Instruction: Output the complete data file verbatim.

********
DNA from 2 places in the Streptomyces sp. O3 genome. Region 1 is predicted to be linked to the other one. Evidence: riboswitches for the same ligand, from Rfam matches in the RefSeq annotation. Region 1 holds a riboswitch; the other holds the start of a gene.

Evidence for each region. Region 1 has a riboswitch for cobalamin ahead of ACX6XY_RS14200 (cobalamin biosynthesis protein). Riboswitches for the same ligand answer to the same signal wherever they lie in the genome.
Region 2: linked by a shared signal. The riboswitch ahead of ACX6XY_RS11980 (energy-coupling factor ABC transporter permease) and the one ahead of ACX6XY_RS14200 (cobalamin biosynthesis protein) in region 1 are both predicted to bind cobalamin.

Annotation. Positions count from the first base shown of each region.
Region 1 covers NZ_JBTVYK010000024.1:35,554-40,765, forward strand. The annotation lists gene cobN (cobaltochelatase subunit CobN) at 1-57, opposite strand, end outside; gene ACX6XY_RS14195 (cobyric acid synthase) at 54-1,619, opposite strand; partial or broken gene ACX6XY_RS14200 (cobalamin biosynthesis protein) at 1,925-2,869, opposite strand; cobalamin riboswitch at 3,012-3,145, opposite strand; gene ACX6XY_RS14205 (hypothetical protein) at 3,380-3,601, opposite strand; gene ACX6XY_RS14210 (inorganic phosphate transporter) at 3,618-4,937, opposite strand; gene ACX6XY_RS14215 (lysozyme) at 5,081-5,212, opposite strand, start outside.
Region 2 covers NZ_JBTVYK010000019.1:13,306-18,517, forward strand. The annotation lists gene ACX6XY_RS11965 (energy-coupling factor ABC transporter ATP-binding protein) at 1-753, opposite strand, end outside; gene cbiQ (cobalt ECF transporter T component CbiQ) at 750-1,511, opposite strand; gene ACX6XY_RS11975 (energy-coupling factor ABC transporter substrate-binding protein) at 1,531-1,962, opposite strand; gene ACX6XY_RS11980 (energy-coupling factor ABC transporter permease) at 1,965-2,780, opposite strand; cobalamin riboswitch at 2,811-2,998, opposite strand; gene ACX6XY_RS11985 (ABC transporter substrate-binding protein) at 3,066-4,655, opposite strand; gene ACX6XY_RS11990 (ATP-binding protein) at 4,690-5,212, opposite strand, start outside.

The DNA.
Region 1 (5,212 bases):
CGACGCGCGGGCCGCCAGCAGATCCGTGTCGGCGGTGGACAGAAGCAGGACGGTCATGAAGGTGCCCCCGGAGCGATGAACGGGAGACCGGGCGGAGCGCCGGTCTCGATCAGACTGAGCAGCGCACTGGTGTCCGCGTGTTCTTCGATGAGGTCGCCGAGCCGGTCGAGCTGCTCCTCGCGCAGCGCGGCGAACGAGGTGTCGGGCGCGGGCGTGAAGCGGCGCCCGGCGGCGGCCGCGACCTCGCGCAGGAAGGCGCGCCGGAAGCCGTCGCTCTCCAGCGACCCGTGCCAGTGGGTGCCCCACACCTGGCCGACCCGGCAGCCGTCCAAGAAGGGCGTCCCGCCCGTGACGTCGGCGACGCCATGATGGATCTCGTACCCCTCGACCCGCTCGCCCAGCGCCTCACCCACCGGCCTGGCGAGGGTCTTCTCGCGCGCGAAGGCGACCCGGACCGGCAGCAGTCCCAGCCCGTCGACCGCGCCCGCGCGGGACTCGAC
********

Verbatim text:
DNA from 2 places in the Streptomyces sp. O3 genome. Region 1 is predicted to be linked to the other one. Evidence: riboswitches for the same ligand, from Rfam matches in the RefSeq annotation. Region 1 holds a riboswitch; the other holds the start of a gene.

Evidence for each region. Region 1 has a riboswitch for cobalamin ahead of ACX6XY_RS14200 (cobalamin biosynthesis protein). Riboswitches for the same ligand answer to the same signal wherever they lie in the genome.
Region 2: linked by a shared signal. The riboswitch ahead of ACX6XY_RS11980 (energy-coupling factor ABC transporter permease) and the one ahead of ACX6XY_RS14200 (cobalamin biosynthesis protein) in region 1 are both predicted to bind cobalamin.

Annotation. Positions count from the first base shown of each region.
Region 1 covers NZ_JBTVYK010000024.1:35,554-40,765, forward strand. The annotation lists gene cobN (cobaltochelatase subunit CobN) at 1-57, opposite strand, end outside; gene ACX6XY_RS14195 (cobyric acid synthase) at 54-1,619, opposite strand; partial or broken gene ACX6XY_RS14200 (cobalamin biosynthesis protein) at 1,925-2,869, opposite strand; cobalamin riboswitch at 3,012-3,145, opposite strand; gene ACX6XY_RS14205 (hypothetical protein) at 3,380-3,601, opposite strand; gene ACX6XY_RS14210 (inorganic phosphate transporter) at 3,618-4,937, opposite strand; gene ACX6XY_RS14215 (lysozyme) at 5,081-5,212, opposite strand, start outside.
Region 2 covers NZ_JBTVYK010000019.1:13,306-18,517, forward strand. The annotation lists gene ACX6XY_RS11965 (energy-coupling factor ABC transporter ATP-binding protein) at 1-753, opposite strand, end outside; gene cbiQ (cobalt ECF transporter T component CbiQ) at 750-1,511, opposite strand; gene ACX6XY_RS11975 (energy-coupling factor ABC transporter substrate-binding protein) at 1,531-1,962, opposite strand; gene ACX6XY_RS11980 (energy-coupling factor ABC transporter permease) at 1,965-2,780, opposite strand; cobalamin riboswitch at 2,811-2,998, opposite strand; gene ACX6XY_RS11985 (ABC transporter substrate-binding protein) at 3,066-4,655, opposite strand; gene ACX6XY_RS11990 (ATP-binding protein) at 4,690-5,212, opposite strand, start outside.

The DNA.
Region 1 (5,212 bases):
CGACGCGCGGGCCGCCAGCAGATCCGTGTCGGCGGTGGACAGAAGCAGGACGGTCATGAAGGTGCCCCCGGAGCGATGAACGGGAGACCGGGCGGAGCGCCGGTCTCGATCAGACTGAGCAGCGCACTGGTGTCCGCGTGTTCTTCGATGAGGTCGCCGAGCCGGTCGAGCTGCTCCTCGCGCAGCGCGGCGAACGAGGTGTCGGGCGCGGGCGTGAAGCGGCGCCCGGCGGCGGCCGCGACCTCGCGCAGGAAGGCGCGCCGGAAGCCGTCGCTCTCCAGCGACCCGTGCCAGTGGGTGCCCCACACCTGGCCGACCCGGCAGCCGTCCAAGAAGGGCGTCCCGCCCGTGACGTCGGCGACGCCATGATGGATCTCGTACCCCTCGACCCGCTCGCCCAGCGCCTCACCCACCGGCCTGGCGAGGGTCTTCTCGCGCGCGAAGGCGACCCGGACCGGCAGCAGTCCCAGCCCGTCGACCGCGCCCGCGCGGGACTCGAC